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Research Collaborations

Hangzhou, China
People enjoying the sunset view on West Lake in Hangzhou in China's Zheziang district; through a memorandum of agreement, Cornell's Samuel Curtis Johnson Graduate School of Management is collaborating with the Shanghai Zhechiang Chamber of Commerce to provide consulting for selected projects and recommendations for economic forums.

Experts from Cornell and many Chinese universities and institutions collaborate in scholarly pursuit and research.

Selected examples of ongoing collaborations:

  • China Initiatives in Real Estate at Cornell's School of Hotel Administration facilitates international research collaboration; offers executive training programs; hosts conferences and forums, and scholar and student exchanges.
  • Clarke Program in East Asian Law and Culture at Cornell Law School hosts conferences and colloquia, scholar and student exchanges, and multilingual digital forums that bring together prominent legal scholars from East Asian countries and the United States.
  • Cornell Engineering and Tsinghua University collaborate to bolster research and education in nanoscience, nanotechnology, advanced materials, information science, computer science, mechanical engineering, biomedical engineering, energy, and the environment.
  • Cornell Contemporary China Initiative, in Cornell’s East Asia Program in the Mario Einaudi Center for International Studies, brings together scholars, students, and experts for interdisciplinary conversations, data sharing, networking, and publications on issues important in China today.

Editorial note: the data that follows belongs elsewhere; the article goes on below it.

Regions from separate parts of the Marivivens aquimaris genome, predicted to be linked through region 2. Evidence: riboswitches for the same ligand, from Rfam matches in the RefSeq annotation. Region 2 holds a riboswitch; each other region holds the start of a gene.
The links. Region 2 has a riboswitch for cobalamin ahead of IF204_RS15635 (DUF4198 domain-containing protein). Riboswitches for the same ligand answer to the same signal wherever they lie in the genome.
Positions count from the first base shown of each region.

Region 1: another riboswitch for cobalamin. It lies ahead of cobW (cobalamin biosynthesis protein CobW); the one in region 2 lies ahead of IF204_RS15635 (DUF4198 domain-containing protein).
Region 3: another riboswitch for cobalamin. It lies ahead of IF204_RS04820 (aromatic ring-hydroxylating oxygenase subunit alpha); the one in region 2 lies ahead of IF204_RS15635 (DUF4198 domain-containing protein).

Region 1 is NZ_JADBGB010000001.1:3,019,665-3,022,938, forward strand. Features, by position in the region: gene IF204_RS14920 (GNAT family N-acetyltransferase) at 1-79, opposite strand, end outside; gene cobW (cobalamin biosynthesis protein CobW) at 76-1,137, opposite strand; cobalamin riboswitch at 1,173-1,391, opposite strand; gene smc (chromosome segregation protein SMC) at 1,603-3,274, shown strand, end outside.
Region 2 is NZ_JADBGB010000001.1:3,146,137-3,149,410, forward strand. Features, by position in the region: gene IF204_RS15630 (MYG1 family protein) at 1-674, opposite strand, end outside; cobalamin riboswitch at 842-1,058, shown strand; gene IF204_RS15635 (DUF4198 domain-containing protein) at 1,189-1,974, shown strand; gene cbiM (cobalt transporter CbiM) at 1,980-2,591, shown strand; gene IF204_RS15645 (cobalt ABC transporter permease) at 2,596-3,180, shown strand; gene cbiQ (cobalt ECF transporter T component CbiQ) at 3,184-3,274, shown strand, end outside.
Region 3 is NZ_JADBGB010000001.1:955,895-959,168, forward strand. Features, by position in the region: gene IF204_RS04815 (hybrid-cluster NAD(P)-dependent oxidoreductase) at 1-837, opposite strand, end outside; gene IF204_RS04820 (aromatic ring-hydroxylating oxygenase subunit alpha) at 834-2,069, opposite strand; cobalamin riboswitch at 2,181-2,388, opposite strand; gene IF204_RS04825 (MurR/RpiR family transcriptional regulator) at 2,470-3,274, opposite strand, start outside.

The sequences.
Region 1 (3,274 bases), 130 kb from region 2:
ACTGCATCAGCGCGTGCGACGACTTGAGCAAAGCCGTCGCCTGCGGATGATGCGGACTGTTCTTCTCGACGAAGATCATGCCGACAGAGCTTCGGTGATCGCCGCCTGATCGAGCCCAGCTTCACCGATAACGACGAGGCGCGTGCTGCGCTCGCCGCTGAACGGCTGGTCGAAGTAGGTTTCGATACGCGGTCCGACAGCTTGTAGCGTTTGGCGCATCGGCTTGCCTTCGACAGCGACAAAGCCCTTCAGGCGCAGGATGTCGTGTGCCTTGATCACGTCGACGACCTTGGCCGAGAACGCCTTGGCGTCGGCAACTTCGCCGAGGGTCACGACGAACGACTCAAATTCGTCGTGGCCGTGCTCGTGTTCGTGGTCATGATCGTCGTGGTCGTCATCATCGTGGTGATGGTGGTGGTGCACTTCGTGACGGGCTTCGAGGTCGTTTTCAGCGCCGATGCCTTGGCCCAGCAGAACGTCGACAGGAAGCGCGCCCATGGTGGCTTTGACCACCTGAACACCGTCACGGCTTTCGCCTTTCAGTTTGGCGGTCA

• Cornell Institute for Chinese Economic Research includes 16 faculty members from seven departments across four colleges. The institute facilitates international research collaboration, hosts visiting scholars, and offers research and education opportunities for U.S. and Chinese students.
  • Delivering Genetic Gain in Wheat project is a collaboration of Cornell’s College of Agriculture and Life Sciences with Northwest University of Agriculture and Forestry in China, and the Chinese Academy of Agricultural Sciences to help wheat breeders.
  • East Asia Program in the Mario Einaudi Center for International Studies is a focal point for research and teaching on East Asia and the hub of a Cornell network of experts devoted to studies of contemporary and historical East Asia.
  • Emerging Markets Institute at Cornell’s S.C. Johnson College of Business provides grants for faculty pursuing China-related research.
  • International Programs in the College of Agriculture and Life Sciences partners with Chinese institutions— such as Beijing Normal University, China Agricultural University, Jiangnan University, and Zhejiang University—on research to promote sustainable solutions to food and agriculture needs.
  • Lehman Fund for Scholarly Exchange with China, recognizing Cornell’s 11th president, Jeffrey Sean Lehman, funds projects between researchers at Cornell and leading research institutions in China. The fund has made nearly 100 awards, seeding collaborations with universities such as Peking University, East China Normal University, Tsinghua, and others. Awarded projects have developed research in fields from microbiology to astronomy, from environmental science to finance economics.
  • Tang Cornell-China Scholars Program, established in 1999, has supported 20 Chinese mid-career scholars for study and research in agricultural and biological sciences and biological engineering at Cornell’s main campus in Ithaca.